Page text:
WELL, THAT HAPPENED: Sweet Civility

By on October 6, 2015

Drama-filled programming… isn’t always the best?

Paul Hollywood and Mary Berry are the affable and polite judges of ‘The Great British Bake Off,’ (Photo: Telegraph.co.uk)

Paul Hollywood and Mary Berry are the affable and polite judges of ‘The Great British Bake Off,’ (Photo: Telegraph.co.uk)

Jackson, WY – There was a time, though many years ago, when my hangovers didn’t hit me so hard. I thought “South Park” was the pinnacle of good television and eating Chef Boyardee was a classy step up from ramen. However, as I get older and venture further and further away from the mistakes and mishaps of my youth, I find myself watching a lot more PBS.

I love PBS. “Masterpiece Theater,” “Antiques Roadshow,” you name it. Recently, I just watched a Ringo Starr interview that was quite enthralling. The opening title music of “Downton Abbey,” just some classical piano with strings, still excites me every time I hear it. And yet being 28, watching these white foggy-filtered British TV shows, I worry that my life is passing by too quickly. But, the worry quickly dissolves as I make a cup of tea, snuggle under a blanket and watch another hour-long episode of “The Great British Bake Off.”

Two weeks ago, I wrote about being unable to keep up with hot new shows, and for me that’s because I keep watching reruns of the “Bake Off.” The premise is no different than the 100 other cooking competition shows out there — a handful of amateur bakers gather together for a series of challenges that will pick them off, leaving one ultimate winner. The “Bake Off” of course only deals with baked goods. Breads, cakes, tarts, desserts, you name it. Hosted by comedians Sue Perkins and Mel Giedroyc and judged by Paul Hollywood and Mary Berry (yes, those are their names), it’s the most polite, lovely competition show I’ve ever watched.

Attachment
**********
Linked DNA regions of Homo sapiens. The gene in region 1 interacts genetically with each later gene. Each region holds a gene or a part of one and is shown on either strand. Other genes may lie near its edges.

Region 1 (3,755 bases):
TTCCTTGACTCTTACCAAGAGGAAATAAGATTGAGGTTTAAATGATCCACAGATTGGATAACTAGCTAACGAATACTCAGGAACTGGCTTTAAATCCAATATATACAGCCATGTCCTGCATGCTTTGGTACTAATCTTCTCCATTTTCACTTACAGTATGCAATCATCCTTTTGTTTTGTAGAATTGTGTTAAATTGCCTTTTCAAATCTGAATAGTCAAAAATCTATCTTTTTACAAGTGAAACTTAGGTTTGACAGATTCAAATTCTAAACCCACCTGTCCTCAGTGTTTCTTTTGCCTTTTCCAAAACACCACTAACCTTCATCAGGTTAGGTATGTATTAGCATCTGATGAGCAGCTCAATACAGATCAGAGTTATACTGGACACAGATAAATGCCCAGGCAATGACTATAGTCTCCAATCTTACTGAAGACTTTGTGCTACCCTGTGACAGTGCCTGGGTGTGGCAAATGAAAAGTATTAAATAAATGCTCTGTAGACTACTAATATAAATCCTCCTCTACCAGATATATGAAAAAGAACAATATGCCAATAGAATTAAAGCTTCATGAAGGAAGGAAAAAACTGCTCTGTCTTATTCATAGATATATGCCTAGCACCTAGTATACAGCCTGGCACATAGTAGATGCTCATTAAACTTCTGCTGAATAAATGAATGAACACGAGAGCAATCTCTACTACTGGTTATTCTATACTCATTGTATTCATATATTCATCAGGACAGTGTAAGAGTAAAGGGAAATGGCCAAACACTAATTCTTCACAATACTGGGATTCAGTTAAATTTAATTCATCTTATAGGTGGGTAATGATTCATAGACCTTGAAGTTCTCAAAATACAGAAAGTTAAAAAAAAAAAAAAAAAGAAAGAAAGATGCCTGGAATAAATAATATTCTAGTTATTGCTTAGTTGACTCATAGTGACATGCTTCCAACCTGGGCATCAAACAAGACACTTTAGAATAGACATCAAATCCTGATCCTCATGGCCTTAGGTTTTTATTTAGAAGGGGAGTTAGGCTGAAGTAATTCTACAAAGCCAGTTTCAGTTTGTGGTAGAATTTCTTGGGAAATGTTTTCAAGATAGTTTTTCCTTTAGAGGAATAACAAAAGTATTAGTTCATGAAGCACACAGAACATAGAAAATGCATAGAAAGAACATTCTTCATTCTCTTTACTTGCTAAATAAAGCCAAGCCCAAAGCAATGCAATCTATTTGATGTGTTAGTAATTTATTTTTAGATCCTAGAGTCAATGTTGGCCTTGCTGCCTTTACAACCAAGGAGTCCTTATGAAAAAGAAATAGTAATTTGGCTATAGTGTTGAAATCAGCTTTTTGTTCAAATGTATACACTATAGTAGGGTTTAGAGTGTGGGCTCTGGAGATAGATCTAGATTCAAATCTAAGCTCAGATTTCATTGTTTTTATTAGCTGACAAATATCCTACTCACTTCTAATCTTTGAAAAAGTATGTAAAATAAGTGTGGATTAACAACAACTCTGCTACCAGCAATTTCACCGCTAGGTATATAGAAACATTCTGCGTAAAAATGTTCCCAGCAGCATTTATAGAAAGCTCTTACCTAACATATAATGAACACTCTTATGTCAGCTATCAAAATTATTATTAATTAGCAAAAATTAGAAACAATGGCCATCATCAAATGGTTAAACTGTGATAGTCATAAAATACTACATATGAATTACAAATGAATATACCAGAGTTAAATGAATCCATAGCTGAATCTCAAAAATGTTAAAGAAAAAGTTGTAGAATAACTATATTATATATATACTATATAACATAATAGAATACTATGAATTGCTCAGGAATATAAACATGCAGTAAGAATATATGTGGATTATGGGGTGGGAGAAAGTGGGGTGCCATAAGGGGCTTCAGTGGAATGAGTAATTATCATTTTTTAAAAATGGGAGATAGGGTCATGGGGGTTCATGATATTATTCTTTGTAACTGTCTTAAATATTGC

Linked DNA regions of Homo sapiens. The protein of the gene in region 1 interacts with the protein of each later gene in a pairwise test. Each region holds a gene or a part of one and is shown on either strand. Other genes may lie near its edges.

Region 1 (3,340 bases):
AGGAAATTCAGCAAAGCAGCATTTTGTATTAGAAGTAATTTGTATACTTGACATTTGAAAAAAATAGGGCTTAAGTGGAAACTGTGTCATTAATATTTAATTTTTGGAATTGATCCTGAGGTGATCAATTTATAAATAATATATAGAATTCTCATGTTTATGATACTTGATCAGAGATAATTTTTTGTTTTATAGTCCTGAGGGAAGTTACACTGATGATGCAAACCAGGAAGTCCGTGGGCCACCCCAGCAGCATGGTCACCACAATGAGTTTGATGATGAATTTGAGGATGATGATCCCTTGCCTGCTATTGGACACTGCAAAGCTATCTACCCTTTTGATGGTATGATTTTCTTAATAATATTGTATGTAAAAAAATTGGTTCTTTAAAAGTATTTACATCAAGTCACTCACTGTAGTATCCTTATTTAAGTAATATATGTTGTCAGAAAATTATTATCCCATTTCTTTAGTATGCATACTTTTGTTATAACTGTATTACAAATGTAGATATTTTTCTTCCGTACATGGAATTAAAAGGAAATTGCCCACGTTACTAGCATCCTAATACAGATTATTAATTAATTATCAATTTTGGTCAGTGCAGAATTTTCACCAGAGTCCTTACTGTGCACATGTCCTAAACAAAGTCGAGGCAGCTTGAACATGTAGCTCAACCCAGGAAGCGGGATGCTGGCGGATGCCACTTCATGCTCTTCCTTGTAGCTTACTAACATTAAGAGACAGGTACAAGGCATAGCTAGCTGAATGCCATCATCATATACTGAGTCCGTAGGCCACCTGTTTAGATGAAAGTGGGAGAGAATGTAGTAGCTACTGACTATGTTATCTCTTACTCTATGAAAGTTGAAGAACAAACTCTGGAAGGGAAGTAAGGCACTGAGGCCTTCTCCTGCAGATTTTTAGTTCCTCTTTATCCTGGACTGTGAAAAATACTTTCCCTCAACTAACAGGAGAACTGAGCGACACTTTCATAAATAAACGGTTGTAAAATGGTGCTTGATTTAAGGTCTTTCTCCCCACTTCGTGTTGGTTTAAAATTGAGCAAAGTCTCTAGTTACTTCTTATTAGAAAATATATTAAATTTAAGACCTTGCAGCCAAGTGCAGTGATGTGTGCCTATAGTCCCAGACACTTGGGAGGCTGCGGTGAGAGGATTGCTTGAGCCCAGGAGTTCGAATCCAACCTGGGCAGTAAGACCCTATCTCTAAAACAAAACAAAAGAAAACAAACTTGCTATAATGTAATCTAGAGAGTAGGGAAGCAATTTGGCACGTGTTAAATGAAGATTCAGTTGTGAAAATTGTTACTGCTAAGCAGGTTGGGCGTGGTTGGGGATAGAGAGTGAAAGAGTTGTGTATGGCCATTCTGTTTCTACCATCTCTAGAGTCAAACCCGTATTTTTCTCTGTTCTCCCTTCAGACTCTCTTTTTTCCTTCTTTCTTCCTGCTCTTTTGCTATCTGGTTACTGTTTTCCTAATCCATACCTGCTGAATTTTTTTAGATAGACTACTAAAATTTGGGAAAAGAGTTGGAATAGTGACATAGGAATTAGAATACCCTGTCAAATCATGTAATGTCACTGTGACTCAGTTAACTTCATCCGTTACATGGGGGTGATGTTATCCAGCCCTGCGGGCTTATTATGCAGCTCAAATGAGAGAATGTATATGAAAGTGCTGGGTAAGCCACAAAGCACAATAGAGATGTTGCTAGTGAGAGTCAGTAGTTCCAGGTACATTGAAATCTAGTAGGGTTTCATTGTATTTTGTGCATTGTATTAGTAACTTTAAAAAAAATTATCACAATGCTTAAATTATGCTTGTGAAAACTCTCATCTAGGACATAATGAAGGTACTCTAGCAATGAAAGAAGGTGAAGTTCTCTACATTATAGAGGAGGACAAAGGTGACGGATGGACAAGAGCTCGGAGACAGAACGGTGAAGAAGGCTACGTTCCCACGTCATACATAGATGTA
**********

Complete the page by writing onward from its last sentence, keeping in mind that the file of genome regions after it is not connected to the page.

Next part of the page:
The stark difference between British and American reality shows is on full display in the “Bake Off.” Contestants are never at each other’s throats or throwing one another under the bus. Instead, like proper British folk, they sigh and perhaps pull a frustrated face, and then get back to work.

In one particular episode, the bakers were making trifle — a layered desert comprised of soaked ladyfingers, custard and usually a fruit element. However, Deborah accidentally took Howard’s custard from the fridge and used it in her trifle. Howard, distraught by his missing custard, but unaware of Deborah’s bumble, looked downtrodden and moaned, “Oh no.” Deborah then apologized and the judges managed to judge them fairly by testing the custards individually.

And that’s about as dramatic as it gets. It’s amazing!

I will admit that I am not much of a baker so watching these Brits take a stab at making things I’ve never heard of, like religieuses and île flottantes, and seeing them excel puts me in a certain state of euphoria, not often conjured during binges of “Top Chef” or “Chopped.”

I think what sets apart the “Bake Off” is that it’s just so goddamn adorable. The bakers are all exceptionally polite and humble, and Mary Berry’s harshest critiques range from, “Oh dear, that doesn’t work at all, does it?” to, “I am quite partial to the almond, but not to the ginger.” And somehow, SOMEHOW I am absolutely riveted.

I guess it just goes to show how good television doesn’t necessarily need to be pumped full of copious amounts of drama just to make it watchable. And while I haven’t yet started voting Republican or contemplating dentures and/or religion, I am quite fond of clicking on a little PBS every once in a while for some good, wholesome programming.

God, I’m going to be single forever aren’t I? PJH

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